Particularly impressive was the way that children and young people talked about their pride at being students in a school that is inclusive. Many also talked of the value they gained from being involved with such a diverse range of classmates.
“Children and young people talked about their pride at being students in a school that is inclusive. Many also talked of the value they gained from being involved with such a diverse range of classmates.“
At the same time, there is a high level of awareness at all levels of the education system of the dangers associated with using labels in referring to potentially vulnerable groups of students. Frequent mention was also made of the political history of the country that has influenced the concern to see education as a basis for fostering democracy.
As the Portuguese education system moved forward in relation to inclusion over the last two decades, the country has also seen impressive developments in terms of equity. Indeed, it is one of the few countries with a positive trajectory of improvement in all of the subjects assessed by OECD’s Programme for International Student Assessment (PISA). In addition, the rate of early leavers from education has reduced significantly, although there are significant variations between regions.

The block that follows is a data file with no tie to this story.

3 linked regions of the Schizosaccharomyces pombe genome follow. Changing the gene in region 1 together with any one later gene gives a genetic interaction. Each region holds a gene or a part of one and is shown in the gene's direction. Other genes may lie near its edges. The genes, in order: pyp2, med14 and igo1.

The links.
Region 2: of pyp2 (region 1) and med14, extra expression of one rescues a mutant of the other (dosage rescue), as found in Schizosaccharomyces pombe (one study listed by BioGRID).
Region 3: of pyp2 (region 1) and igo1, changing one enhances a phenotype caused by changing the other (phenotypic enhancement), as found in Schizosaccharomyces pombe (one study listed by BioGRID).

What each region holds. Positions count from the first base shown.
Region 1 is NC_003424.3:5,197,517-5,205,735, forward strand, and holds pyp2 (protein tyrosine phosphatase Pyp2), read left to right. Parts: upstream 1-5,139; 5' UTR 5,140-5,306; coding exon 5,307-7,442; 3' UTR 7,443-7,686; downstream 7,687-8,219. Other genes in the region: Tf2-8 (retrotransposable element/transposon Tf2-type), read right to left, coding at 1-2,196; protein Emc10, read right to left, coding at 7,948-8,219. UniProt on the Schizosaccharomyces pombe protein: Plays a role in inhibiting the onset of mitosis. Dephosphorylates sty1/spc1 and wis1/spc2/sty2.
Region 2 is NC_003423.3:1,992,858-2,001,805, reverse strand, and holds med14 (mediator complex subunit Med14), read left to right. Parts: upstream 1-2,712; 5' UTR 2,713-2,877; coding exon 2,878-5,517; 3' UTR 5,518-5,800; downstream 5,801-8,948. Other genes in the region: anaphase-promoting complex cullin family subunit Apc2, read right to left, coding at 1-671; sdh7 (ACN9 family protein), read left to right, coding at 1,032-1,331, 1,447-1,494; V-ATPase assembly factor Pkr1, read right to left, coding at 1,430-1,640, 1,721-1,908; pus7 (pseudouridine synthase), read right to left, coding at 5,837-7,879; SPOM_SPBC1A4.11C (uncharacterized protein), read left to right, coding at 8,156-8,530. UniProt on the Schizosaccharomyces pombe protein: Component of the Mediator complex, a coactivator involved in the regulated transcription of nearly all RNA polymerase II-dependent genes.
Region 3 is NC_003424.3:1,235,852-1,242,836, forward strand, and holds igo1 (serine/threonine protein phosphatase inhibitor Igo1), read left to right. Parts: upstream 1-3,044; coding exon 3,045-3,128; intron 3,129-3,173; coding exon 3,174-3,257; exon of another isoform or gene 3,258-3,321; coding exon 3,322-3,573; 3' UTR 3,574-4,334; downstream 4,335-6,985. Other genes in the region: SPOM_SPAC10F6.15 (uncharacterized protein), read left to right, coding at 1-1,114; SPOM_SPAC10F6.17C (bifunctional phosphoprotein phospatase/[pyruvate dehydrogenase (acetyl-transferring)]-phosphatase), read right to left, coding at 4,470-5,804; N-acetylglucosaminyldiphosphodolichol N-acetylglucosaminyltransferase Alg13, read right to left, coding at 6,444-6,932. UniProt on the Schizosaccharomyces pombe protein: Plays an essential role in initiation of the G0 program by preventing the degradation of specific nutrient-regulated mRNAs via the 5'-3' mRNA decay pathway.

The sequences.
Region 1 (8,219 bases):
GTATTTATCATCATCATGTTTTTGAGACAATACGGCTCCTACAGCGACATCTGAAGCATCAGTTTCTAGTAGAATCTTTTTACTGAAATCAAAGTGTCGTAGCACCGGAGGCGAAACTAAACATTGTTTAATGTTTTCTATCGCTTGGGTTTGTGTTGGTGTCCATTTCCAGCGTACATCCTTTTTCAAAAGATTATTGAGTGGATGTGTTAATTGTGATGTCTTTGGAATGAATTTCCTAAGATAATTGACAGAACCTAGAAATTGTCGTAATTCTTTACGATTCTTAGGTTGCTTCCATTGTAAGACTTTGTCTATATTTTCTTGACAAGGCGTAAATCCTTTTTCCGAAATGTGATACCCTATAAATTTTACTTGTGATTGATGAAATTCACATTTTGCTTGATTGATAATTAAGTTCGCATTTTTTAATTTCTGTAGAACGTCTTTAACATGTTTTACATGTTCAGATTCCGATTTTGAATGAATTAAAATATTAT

“Portugal is one of the few countries with a positive trajectory of improvement in all of the subjects assessed by OECD’s Programme for International Student Assessment (PISA).“
It seems, then, that seeing inclusion as a principle for educational reform can provide a pathway to excellence. This points to the urgent need for a new direction in education policies across the world. These should be guided by UNESCO’s ‘Education 2030 Framework for Action’, which emphasizes inclusion and equity as laying the foundations for quality education.
So, as countries formulate policies for education reform, I suggest that it is now time to take an inclusive turn. Moving in this radically new direction will, of course, take time, as is evident in the story of Portugal, where there are, of course, still more challenges to be addressed. It will also require that the resources and expertise that exist within alternative provision should be redirected towards the development of schools where children and young people learn how to learn together and live together.